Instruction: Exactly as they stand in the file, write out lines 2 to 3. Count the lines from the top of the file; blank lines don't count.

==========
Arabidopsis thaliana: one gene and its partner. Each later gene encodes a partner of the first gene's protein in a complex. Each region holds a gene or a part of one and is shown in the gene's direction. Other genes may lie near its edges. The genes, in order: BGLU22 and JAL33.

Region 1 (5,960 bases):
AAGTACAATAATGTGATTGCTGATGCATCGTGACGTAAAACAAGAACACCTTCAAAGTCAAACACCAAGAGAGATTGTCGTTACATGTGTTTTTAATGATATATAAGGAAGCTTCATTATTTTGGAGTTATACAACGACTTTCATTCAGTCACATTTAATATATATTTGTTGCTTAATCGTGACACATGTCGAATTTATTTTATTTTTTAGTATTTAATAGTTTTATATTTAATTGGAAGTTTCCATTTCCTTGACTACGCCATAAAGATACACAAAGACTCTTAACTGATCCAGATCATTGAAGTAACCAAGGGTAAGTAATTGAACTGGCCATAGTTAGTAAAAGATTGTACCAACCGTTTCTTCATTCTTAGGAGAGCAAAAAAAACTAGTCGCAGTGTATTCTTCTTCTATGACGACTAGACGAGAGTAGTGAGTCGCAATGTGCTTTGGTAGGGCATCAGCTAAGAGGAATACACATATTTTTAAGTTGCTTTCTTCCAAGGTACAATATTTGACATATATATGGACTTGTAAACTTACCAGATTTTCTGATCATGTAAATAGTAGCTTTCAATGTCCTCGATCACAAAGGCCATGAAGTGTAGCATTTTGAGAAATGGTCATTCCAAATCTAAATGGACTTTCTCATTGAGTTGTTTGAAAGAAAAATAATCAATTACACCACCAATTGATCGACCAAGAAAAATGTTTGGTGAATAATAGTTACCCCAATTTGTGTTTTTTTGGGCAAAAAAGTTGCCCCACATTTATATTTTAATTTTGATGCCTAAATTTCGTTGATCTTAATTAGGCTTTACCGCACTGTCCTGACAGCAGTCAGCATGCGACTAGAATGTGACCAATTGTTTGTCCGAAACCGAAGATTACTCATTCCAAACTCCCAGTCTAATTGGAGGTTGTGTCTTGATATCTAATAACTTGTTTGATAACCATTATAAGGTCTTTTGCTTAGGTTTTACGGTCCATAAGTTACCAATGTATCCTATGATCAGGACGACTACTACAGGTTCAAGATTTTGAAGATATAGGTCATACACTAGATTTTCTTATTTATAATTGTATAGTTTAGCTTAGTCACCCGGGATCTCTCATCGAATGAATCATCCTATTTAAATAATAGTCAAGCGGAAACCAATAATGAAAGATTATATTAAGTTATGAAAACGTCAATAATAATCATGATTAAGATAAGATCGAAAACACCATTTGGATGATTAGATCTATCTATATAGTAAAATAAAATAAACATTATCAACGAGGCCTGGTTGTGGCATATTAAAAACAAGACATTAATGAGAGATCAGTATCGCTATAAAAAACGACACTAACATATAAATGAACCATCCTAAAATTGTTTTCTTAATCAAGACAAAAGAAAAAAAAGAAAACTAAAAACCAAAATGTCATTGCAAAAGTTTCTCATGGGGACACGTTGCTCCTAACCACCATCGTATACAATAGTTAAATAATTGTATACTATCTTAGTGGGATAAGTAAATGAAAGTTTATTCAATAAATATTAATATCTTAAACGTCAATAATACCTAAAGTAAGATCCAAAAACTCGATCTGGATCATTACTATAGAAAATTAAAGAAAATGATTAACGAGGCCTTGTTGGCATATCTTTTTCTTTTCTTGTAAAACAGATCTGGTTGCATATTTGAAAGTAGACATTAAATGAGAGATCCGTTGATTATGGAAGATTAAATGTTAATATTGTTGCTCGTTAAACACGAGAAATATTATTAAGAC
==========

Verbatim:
Region 1 (5,960 bases):
AAGTACAATAATGTGATTGCTGATGCATCGTGACGTAAAACAAGAACACCTTCAAAGTCAAACACCAAGAGAGATTGTCGTTACATGTGTTTTTAATGATATATAAGGAAGCTTCATTATTTTGGAGTTATACAACGACTTTCATTCAGTCACATTTAATATATATTTGTTGCTTAATCGTGACACATGTCGAATTTATTTTATTTTTTAGTATTTAATAGTTTTATATTTAATTGGAAGTTTCCATTTCCTTGACTACGCCATAAAGATACACAAAGACTCTTAACTGATCCAGATCATTGAAGTAACCAAGGGTAAGTAATTGAACTGGCCATAGTTAGTAAAAGATTGTACCAACCGTTTCTTCATTCTTAGGAGAGCAAAAAAAACTAGTCGCAGTGTATTCTTCTTCTATGACGACTAGACGAGAGTAGTGAGTCGCAATGTGCTTTGGTAGGGCATCAGCTAAGAGGAATACACATATTTTTAAGTTGCTTTCTTCCAAGGTACAATATTTGACATATATATGGACTTGTAAACTTACCAGATTTTCTGATCATGTAAATAGTAGCTTTCAATGTCCTCGATCACAAAGGCCATGAAGTGTAGCATTTTGAGAAATGGTCATTCCAAATCTAAATGGACTTTCTCATTGAGTTGTTTGAAAGAAAAATAATCAATTACACCACCAATTGATCGACCAAGAAAAATGTTTGGTGAATAATAGTTACCCCAATTTGTGTTTTTTTGGGCAAAAAAGTTGCCCCACATTTATATTTTAATTTTGATGCCTAAATTTCGTTGATCTTAATTAGGCTTTACCGCACTGTCCTGACAGCAGTCAGCATGCGACTAGAATGTGACCAATTGTTTGTCCGAAACCGAAGATTACTCATTCCAAACTCCCAGTCTAATTGGAGGTTGTGTCTTGATATCTAATAACTTGTTTGATAACCATTATAAGGTCTTTTGCTTAGGTTTTACGGTCCATAAGTTACCAATGTATCCTATGATCAGGACGACTACTACAGGTTCAAGATTTTGAAGATATAGGTCATACACTAGATTTTCTTATTTATAATTGTATAGTTTAGCTTAGTCACCCGGGATCTCTCATCGAATGAATCATCCTATTTAAATAATAGTCAAGCGGAAACCAATAATGAAAGATTATATTAAGTTATGAAAACGTCAATAATAATCATGATTAAGATAAGATCGAAAACACCATTTGGATGATTAGATCTATCTATATAGTAAAATAAAATAAACATTATCAACGAGGCCTGGTTGTGGCATATTAAAAACAAGACATTAATGAGAGATCAGTATCGCTATAAAAAACGACACTAACATATAAATGAACCATCCTAAAATTGTTTTCTTAATCAAGACAAAAGAAAAAAAAGAAAACTAAAAACCAAAATGTCATTGCAAAAGTTTCTCATGGGGACACGTTGCTCCTAACCACCATCGTATACAATAGTTAAATAATTGTATACTATCTTAGTGGGATAAGTAAATGAAAGTTTATTCAATAAATATTAATATCTTAAACGTCAATAATACCTAAAGTAAGATCCAAAAACTCGATCTGGATCATTACTATAGAAAATTAAAGAAAATGATTAACGAGGCCTTGTTGGCATATCTTTTTCTTTTCTTGTAAAACAGATCTGGTTGCATATTTGAAAGTAGACATTAAATGAGAGATCCGTTGATTATGGAAGATTAAATGTTAATATTGTTGCTCGTTAAACACGAGAAATATTATTAAGAC